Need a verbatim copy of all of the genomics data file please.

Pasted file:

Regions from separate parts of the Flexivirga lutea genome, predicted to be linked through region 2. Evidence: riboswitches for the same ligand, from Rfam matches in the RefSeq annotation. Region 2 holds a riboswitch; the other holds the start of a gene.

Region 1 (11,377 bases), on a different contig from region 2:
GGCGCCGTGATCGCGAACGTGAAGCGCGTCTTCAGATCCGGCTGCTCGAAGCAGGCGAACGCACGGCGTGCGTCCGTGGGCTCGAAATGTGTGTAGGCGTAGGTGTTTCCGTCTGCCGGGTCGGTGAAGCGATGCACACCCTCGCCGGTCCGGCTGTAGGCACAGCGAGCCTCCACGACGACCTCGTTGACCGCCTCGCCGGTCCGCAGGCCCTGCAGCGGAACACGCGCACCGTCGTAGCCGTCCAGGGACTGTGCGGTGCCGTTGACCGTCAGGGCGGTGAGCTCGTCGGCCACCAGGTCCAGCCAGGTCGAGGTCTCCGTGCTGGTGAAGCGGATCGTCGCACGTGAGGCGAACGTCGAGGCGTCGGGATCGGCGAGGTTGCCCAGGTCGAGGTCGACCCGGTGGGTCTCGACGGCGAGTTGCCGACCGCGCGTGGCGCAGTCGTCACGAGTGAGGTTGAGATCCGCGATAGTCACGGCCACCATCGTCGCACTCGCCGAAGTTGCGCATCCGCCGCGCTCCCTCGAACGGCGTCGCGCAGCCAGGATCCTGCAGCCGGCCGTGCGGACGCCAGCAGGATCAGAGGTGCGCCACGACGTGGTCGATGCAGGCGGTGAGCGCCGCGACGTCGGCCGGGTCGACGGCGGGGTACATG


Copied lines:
Regions from separate parts of the Flexivirga lutea genome, predicted to be linked through region 2. Evidence: riboswitches for the same ligand, from Rfam matches in the RefSeq annotation. Region 2 holds a riboswitch; the other holds the start of a gene.

Region 1 (11,377 bases), on a different contig from region 2:
GGCGCCGTGATCGCGAACGTGAAGCGCGTCTTCAGATCCGGCTGCTCGAAGCAGGCGAACGCACGGCGTGCGTCCGTGGGCTCGAAATGTGTGTAGGCGTAGGTGTTTCCGTCTGCCGGGTCGGTGAAGCGATGCACACCCTCGCCGGTCCGGCTGTAGGCACAGCGAGCCTCCACGACGACCTCGTTGACCGCCTCGCCGGTCCGCAGGCCCTGCAGCGGAACACGCGCACCGTCGTAGCCGTCCAGGGACTGTGCGGTGCCGTTGACCGTCAGGGCGGTGAGCTCGTCGGCCACCAGGTCCAGCCAGGTCGAGGTCTCCGTGCTGGTGAAGCGGATCGTCGCACGTGAGGCGAACGTCGAGGCGTCGGGATCGGCGAGGTTGCCCAGGTCGAGGTCGACCCGGTGGGTCTCGACGGCGAGTTGCCGACCGCGCGTGGCGCAGTCGTCACGAGTGAGGTTGAGATCCGCGATAGTCACGGCCACCATCGTCGCACTCGCCGAAGTTGCGCATCCGCCGCGCTCCCTCGAACGGCGTCGCGCAGCCAGGATCCTGCAGCCGGCCGTGCGGACGCCAGCAGGATCAGAGGTGCGCCACGACGTGGTCGATGCAGGCGGTGAGCGCCGCGACGTCGGCCGGGTCGACGGCGGGGTACATG